"The statistics we are able to derive from the HomeAgain database confirm that cats are significantly underserved with regard to microchipping when compared with dogs," says Gary MacPhee, director and general manager of HomeAgain. "Indoor cats, in particular, are often not microchipped, which is unfortunate because they can get lost. Since most cats are also not well identified with collars and tags, they are at an extraordinarily high risk of not being reunited with their owners once lost. We are extremely pleased to partner with Winn to raise awareness of the importance of permanent identification for all cats while supporting important veterinary research to enhance the health and longevity of our feline family members."

Little and MacPhee agree that there is no better time than right now to visit your veterinarian and request a microchip and enrollment for your cat. Savvy cat owners who have already taken this important step are encouraged to ensure their microchip is registered with a national database like HomeAgain and that contact information is current.

About Winn Feline Foundation
The Winn Feline Foundation is a non-profit organization established 41 years ago to promote the health and welfare of cats through education and research. Veterinarians and cat owners benefit every day from research funded by Winn. For more on cat health, visit

About HomeAgain
HomeAgain is a national pet recovery service, offered by Intervet/Schering-Plough Animal Health, which goes beyond microchipping. Once enrolled, a pet's microchip will be registered in the HomeAgain National Pet Recovery Database for its lifetime. In addition, the annual HomeAgain membership includes:

  • Live Pet Recovery Specialists always available at 1-888-HomeAgain
  • Lost Pet Alerts with a Lost Pet Poster sent to veterinary clinics, shelters and PetRescuers
  • 24/7 Emergency Medical Telephone Assistance
  • Medical Insurance for Lost Dogs or Cats, up to $3,000 (less a $50 deductible) offered by PetFirst Healthcare
  • Travel expenses of up to $500 for dogs or cats found more than 500 miles from home
The Scottsdale Cat Clinic offers the HomeAgain microchip and handles the registration on your behalf. Please call us for more information or visit HomeAgain's website at

Monday, June 22, 2009

Stop, Drop and Roll Over? Fire Safety for Pets

Stop, Drop and Roll Over? Fire Safety for Pets.

Each year in the United States, thousands of people lose their lives to fire. Tens of thousands are injured and the financial costs can reach into the billions of dollars. Almost forgotten in these tragedies are the hundreds of thousands of family pets who suffer death or injury as well.

Fire is a very scary thing! We use controlled fires to heat our water, cook our meals and power our cities, but for most people, fire is a wild, ravaging beast. And, despite educational programs that start in pre-school, every year more than three thousand people die in house fires. Sadly, those who survive a house fire often lose cherished four-legged family members to the smoke and flames.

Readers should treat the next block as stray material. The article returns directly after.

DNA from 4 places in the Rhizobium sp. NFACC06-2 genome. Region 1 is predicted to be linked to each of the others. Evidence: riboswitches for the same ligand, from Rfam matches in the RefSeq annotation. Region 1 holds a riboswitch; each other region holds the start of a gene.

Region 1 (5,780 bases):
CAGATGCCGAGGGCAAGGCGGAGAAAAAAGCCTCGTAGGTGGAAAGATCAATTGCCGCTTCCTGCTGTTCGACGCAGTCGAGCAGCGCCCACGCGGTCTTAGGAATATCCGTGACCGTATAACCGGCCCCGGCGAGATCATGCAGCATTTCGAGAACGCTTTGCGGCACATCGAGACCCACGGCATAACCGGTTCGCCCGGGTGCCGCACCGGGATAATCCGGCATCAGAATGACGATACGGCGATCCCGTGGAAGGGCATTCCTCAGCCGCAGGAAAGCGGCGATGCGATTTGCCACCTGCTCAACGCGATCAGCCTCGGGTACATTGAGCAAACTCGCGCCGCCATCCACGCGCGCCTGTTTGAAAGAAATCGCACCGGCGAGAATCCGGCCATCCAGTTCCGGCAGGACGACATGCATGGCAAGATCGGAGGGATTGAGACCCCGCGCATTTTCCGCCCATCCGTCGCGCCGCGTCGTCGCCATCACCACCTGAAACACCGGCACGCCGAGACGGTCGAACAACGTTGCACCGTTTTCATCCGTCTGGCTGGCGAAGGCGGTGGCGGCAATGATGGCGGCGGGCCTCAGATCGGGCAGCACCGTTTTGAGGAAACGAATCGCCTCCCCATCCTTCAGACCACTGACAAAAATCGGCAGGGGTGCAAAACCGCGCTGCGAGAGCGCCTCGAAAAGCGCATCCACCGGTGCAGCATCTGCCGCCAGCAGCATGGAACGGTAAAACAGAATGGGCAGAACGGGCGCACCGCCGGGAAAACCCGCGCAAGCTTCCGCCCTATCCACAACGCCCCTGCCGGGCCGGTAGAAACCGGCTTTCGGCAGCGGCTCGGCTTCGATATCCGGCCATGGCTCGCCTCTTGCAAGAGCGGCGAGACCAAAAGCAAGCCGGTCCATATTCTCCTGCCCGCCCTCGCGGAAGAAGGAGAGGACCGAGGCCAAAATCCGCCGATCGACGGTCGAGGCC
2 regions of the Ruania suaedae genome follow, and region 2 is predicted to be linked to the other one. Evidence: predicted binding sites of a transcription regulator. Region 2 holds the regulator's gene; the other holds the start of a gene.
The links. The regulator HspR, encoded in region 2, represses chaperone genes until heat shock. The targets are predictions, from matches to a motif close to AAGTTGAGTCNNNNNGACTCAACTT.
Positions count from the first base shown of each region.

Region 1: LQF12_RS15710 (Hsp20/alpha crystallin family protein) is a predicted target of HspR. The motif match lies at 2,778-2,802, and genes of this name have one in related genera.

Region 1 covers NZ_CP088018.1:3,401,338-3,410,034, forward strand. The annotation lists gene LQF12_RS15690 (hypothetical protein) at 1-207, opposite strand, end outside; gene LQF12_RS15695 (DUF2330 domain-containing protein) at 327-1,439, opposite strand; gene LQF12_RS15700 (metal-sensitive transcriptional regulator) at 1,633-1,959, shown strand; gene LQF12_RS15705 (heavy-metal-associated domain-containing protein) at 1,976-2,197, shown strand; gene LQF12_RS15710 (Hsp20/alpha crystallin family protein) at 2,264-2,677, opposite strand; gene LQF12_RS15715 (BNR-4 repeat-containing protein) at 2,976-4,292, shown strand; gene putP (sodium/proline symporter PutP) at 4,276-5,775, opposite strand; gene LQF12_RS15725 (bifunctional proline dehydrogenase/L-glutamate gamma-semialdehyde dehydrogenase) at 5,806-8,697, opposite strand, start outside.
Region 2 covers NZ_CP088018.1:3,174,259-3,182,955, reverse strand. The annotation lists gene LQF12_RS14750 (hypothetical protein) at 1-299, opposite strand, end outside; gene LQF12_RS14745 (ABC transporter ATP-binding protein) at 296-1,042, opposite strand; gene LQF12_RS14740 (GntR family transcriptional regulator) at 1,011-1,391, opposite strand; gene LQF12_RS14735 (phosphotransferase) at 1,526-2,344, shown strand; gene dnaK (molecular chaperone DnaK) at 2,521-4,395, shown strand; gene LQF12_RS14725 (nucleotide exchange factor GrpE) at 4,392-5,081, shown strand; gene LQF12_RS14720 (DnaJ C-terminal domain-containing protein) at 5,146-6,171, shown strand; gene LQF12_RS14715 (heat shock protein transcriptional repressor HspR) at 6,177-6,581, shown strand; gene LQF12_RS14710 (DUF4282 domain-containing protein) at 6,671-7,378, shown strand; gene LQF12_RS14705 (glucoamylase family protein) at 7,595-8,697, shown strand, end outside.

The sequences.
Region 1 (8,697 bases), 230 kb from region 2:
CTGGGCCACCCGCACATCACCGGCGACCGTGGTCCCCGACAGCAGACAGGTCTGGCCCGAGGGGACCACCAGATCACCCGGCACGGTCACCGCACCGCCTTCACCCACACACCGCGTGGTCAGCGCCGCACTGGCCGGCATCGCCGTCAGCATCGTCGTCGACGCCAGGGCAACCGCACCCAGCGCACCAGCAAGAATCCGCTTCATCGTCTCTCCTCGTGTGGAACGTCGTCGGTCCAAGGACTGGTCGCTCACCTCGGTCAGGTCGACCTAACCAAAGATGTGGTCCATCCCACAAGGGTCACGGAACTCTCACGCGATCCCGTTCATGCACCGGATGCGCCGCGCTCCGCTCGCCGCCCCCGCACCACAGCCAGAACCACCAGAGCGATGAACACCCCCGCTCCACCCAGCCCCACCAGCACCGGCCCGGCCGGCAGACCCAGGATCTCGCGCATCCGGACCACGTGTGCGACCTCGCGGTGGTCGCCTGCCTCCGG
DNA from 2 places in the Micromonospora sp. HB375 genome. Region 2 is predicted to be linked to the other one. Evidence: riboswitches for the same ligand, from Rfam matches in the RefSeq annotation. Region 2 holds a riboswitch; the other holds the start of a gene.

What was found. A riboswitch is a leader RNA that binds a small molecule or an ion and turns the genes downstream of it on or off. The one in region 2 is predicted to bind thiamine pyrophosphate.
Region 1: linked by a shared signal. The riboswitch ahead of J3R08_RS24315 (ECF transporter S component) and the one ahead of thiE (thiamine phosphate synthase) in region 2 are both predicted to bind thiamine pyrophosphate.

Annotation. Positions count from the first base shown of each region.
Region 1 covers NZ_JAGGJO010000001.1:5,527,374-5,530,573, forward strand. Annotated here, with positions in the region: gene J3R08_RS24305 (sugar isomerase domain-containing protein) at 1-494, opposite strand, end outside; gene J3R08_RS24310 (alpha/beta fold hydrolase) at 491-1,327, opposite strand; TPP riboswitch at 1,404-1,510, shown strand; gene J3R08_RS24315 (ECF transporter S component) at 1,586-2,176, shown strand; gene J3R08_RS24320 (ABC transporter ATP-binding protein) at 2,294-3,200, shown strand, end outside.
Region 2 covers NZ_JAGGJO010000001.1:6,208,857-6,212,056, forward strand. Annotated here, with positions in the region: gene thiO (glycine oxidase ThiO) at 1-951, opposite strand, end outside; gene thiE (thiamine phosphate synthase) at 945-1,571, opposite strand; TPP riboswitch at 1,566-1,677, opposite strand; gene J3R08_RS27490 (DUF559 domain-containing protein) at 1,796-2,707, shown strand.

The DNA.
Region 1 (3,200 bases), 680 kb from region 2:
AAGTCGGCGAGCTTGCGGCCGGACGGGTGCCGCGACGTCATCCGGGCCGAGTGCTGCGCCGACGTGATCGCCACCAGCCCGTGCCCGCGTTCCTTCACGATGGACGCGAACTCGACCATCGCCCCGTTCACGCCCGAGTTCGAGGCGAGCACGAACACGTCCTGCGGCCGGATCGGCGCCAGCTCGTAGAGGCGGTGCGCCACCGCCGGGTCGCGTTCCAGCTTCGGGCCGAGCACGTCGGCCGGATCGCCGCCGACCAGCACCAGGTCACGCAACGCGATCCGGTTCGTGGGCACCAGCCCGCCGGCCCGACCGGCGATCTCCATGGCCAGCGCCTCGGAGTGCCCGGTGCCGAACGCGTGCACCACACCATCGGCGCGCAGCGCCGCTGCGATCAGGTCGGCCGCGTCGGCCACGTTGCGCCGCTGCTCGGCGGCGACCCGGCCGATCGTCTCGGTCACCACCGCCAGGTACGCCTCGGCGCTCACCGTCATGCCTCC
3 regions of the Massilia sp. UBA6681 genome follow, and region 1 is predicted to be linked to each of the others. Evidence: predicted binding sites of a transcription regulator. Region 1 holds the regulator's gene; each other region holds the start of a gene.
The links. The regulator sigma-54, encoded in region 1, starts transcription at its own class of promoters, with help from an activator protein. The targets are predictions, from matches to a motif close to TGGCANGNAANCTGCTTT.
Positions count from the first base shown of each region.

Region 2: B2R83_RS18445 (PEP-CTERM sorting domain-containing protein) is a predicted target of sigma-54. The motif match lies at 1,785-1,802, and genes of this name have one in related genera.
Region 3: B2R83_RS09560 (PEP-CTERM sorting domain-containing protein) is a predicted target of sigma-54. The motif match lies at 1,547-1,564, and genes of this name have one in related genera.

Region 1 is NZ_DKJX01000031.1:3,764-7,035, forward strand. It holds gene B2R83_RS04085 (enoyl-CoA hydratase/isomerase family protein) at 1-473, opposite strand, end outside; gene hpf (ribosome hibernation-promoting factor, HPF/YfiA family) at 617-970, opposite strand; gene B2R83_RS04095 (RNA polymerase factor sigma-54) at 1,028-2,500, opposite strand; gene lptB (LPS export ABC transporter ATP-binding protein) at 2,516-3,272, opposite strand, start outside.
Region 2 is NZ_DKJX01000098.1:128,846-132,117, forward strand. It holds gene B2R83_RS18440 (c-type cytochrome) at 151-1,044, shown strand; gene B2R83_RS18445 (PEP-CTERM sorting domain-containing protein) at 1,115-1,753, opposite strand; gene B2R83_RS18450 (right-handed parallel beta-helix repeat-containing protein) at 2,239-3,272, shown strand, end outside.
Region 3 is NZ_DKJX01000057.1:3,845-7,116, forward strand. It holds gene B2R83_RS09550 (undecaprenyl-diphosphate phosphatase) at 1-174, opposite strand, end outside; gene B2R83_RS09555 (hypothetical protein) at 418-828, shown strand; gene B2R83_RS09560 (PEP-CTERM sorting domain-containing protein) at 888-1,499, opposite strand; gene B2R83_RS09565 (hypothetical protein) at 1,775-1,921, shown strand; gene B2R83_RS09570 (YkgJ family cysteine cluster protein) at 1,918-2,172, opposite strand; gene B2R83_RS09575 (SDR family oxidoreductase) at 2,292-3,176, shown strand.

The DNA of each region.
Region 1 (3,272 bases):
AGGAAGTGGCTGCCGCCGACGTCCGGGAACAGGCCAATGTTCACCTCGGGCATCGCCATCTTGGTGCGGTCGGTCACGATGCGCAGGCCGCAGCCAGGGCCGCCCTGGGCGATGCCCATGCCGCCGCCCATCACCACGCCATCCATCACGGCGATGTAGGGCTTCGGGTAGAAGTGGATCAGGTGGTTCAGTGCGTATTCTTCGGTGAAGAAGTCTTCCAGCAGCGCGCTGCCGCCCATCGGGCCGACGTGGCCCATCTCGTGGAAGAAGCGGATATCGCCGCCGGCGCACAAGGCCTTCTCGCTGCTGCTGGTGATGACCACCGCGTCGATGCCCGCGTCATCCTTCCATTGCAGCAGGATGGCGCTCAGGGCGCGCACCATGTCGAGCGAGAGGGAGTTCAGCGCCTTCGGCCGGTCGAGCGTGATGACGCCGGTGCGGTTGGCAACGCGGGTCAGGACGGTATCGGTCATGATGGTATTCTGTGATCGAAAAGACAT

According to the US Fire Administration’s website (, more than 1.7 million uncontrolled fires occur annually in the US. The Fire Administration does not keep tally, but other groups have estimated that more than 500,000 pets are killed by house fires each year. Why are we so good at saving human lives, but our pets seem to perish?

One potential answer is the presence of smoke alarms in our homes. For more than 30 years, laws have required the presence of these life-saving devices in any home or apartment. In fact, the Public/Private Fire Safety Council has called for an elimination of residential fire deaths by the year 2020 and smoke alarms figure prominently in their plan. But the high pitched alarm that saves so many human lives is not helpful for saving our pets.

We all realize that it’s time to evacuate when the alarm sounds, but our pets don’t know that. Worse yet, the unknown sound could scare a pet into hiding, increasing our own risk for harm as we search for the missing kitty or pup.

And, the sad fact is that many pets will die in house fires because they are unable to get out of the home. This often happens when the family is away. Rescue personnel are frequently unaware of pets needing help.

The heroic efforts of firefighters may save some pets from the flames, but damage from smoke or carbon monoxide inhalation can overwhelm many. Life-saving equipment, such as oxygen masks, is usually designed for people meaning some animals may die enroute to the veterinarian.

Fortunately, many diverse groups are working to improve the survival chances of pets caught in fires. Many concerned groups, from alarm monitoring companies, like ADT Security, to local veterinarians and humane organizations are looking to save the half a million pets lost each year.

As with many tragedies, preventing the occurrence is the best first step. Pet owners are urged to “pet proof” their home and look for potential fire hazards. Always extinguish open flames before leaving your home and consider keeping younger puppies and kittens confined to prevent them from accidently starting a fire.

Firefighters are trained to look for window alert signs and make attempts to save pets. The Scottsdale Cat Clinic highly recommends having one of these pet decals in your window. The “window clings” are often available from the American Kennel Club or visit ADT’s website ( to obtain a free one. Beyond using the signs, you should always update them as new pets arrive in your family!

If you return home to a burning building, you should not attempt to enter, trying to save your pets! This is difficult but you need to let the professionals do their job and rescue your animals.